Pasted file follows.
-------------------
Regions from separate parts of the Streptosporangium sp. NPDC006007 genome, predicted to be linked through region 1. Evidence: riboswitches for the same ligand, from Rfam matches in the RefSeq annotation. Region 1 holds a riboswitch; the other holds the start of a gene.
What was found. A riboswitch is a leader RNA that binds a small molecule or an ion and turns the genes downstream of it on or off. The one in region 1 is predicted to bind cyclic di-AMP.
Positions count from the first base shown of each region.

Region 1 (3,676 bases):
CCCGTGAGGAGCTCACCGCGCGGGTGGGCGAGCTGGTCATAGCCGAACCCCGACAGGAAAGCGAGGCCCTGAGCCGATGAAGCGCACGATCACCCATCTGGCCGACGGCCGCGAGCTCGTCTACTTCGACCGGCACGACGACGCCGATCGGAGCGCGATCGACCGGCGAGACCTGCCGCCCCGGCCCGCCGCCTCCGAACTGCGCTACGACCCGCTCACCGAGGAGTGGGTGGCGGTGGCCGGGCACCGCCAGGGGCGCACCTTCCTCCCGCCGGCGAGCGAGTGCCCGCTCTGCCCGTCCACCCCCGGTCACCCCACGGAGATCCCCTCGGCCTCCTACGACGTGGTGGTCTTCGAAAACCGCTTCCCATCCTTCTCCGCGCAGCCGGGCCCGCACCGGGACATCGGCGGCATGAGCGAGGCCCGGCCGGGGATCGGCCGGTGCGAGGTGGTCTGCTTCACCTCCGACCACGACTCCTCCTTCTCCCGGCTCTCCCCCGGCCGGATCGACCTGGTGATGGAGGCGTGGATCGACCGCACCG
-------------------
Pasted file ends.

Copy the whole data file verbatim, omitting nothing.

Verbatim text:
Regions from separate parts of the Streptosporangium sp. NPDC006007 genome, predicted to be linked through region 1. Evidence: riboswitches for the same ligand, from Rfam matches in the RefSeq annotation. Region 1 holds a riboswitch; the other holds the start of a gene.
What was found. A riboswitch is a leader RNA that binds a small molecule or an ion and turns the genes downstream of it on or off. The one in region 1 is predicted to bind cyclic di-AMP.
Positions count from the first base shown of each region.

Region 1 (3,676 bases):
CCCGTGAGGAGCTCACCGCGCGGGTGGGCGAGCTGGTCATAGCCGAACCCCGACAGGAAAGCGAGGCCCTGAGCCGATGAAGCGCACGATCACCCATCTGGCCGACGGCCGCGAGCTCGTCTACTTCGACCGGCACGACGACGCCGATCGGAGCGCGATCGACCGGCGAGACCTGCCGCCCCGGCCCGCCGCCTCCGAACTGCGCTACGACCCGCTCACCGAGGAGTGGGTGGCGGTGGCCGGGCACCGCCAGGGGCGCACCTTCCTCCCGCCGGCGAGCGAGTGCCCGCTCTGCCCGTCCACCCCCGGTCACCCCACGGAGATCCCCTCGGCCTCCTACGACGTGGTGGTCTTCGAAAACCGCTTCCCATCCTTCTCCGCGCAGCCGGGCCCGCACCGGGACATCGGCGGCATGAGCGAGGCCCGGCCGGGGATCGGCCGGTGCGAGGTGGTCTGCTTCACCTCCGACCACGACTCCTCCTTCTCCCGGCTCTCCCCCGGCCGGATCGACCTGGTGATGGAGGCGTGGATCGACCGCACCG